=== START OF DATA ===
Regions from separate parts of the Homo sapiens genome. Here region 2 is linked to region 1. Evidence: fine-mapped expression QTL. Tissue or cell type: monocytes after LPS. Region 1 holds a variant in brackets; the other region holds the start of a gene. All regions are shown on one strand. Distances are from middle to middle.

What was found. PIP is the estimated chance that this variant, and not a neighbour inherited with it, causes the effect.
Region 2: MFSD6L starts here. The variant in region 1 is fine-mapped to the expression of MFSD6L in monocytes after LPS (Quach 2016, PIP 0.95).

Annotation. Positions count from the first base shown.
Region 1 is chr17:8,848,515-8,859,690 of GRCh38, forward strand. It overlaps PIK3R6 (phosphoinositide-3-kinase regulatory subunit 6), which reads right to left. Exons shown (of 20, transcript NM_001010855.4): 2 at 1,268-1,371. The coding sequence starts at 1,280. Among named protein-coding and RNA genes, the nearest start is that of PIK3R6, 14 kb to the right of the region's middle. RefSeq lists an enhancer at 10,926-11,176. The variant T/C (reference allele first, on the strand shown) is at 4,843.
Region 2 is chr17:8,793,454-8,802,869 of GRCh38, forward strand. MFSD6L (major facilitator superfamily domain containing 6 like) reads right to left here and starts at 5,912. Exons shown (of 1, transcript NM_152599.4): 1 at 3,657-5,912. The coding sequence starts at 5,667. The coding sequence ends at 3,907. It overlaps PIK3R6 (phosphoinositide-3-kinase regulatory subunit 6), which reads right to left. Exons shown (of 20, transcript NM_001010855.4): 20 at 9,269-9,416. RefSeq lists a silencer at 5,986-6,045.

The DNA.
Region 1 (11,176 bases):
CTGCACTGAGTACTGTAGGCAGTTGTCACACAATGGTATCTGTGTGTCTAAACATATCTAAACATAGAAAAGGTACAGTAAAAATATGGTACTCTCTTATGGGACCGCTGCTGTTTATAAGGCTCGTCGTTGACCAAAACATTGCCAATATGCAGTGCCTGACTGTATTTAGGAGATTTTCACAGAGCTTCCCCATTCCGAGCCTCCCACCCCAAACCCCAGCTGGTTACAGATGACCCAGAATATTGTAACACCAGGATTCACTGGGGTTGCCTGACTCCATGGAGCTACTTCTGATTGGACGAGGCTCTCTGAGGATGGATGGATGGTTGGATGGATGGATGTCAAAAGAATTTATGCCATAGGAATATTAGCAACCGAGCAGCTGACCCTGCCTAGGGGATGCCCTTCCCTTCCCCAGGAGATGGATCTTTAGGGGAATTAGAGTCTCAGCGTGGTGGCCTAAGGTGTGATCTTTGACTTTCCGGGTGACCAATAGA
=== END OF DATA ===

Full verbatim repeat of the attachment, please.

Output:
Regions from separate parts of the Homo sapiens genome. Here region 2 is linked to region 1. Evidence: fine-mapped expression QTL. Tissue or cell type: monocytes after LPS. Region 1 holds a variant in brackets; the other region holds the start of a gene. All regions are shown on one strand. Distances are from middle to middle.

What was found. PIP is the estimated chance that this variant, and not a neighbour inherited with it, causes the effect.
Region 2: MFSD6L starts here. The variant in region 1 is fine-mapped to the expression of MFSD6L in monocytes after LPS (Quach 2016, PIP 0.95).

Annotation. Positions count from the first base shown.
Region 1 is chr17:8,848,515-8,859,690 of GRCh38, forward strand. It overlaps PIK3R6 (phosphoinositide-3-kinase regulatory subunit 6), which reads right to left. Exons shown (of 20, transcript NM_001010855.4): 2 at 1,268-1,371. The coding sequence starts at 1,280. Among named protein-coding and RNA genes, the nearest start is that of PIK3R6, 14 kb to the right of the region's middle. RefSeq lists an enhancer at 10,926-11,176. The variant T/C (reference allele first, on the strand shown) is at 4,843.
Region 2 is chr17:8,793,454-8,802,869 of GRCh38, forward strand. MFSD6L (major facilitator superfamily domain containing 6 like) reads right to left here and starts at 5,912. Exons shown (of 1, transcript NM_152599.4): 1 at 3,657-5,912. The coding sequence starts at 5,667. The coding sequence ends at 3,907. It overlaps PIK3R6 (phosphoinositide-3-kinase regulatory subunit 6), which reads right to left. Exons shown (of 20, transcript NM_001010855.4): 20 at 9,269-9,416. RefSeq lists a silencer at 5,986-6,045.

The DNA.
Region 1 (11,176 bases):
CTGCACTGAGTACTGTAGGCAGTTGTCACACAATGGTATCTGTGTGTCTAAACATATCTAAACATAGAAAAGGTACAGTAAAAATATGGTACTCTCTTATGGGACCGCTGCTGTTTATAAGGCTCGTCGTTGACCAAAACATTGCCAATATGCAGTGCCTGACTGTATTTAGGAGATTTTCACAGAGCTTCCCCATTCCGAGCCTCCCACCCCAAACCCCAGCTGGTTACAGATGACCCAGAATATTGTAACACCAGGATTCACTGGGGTTGCCTGACTCCATGGAGCTACTTCTGATTGGACGAGGCTCTCTGAGGATGGATGGATGGTTGGATGGATGGATGTCAAAAGAATTTATGCCATAGGAATATTAGCAACCGAGCAGCTGACCCTGCCTAGGGGATGCCCTTCCCTTCCCCAGGAGATGGATCTTTAGGGGAATTAGAGTCTCAGCGTGGTGGCCTAAGGTGTGATCTTTGACTTTCCGGGTGACCAATAGA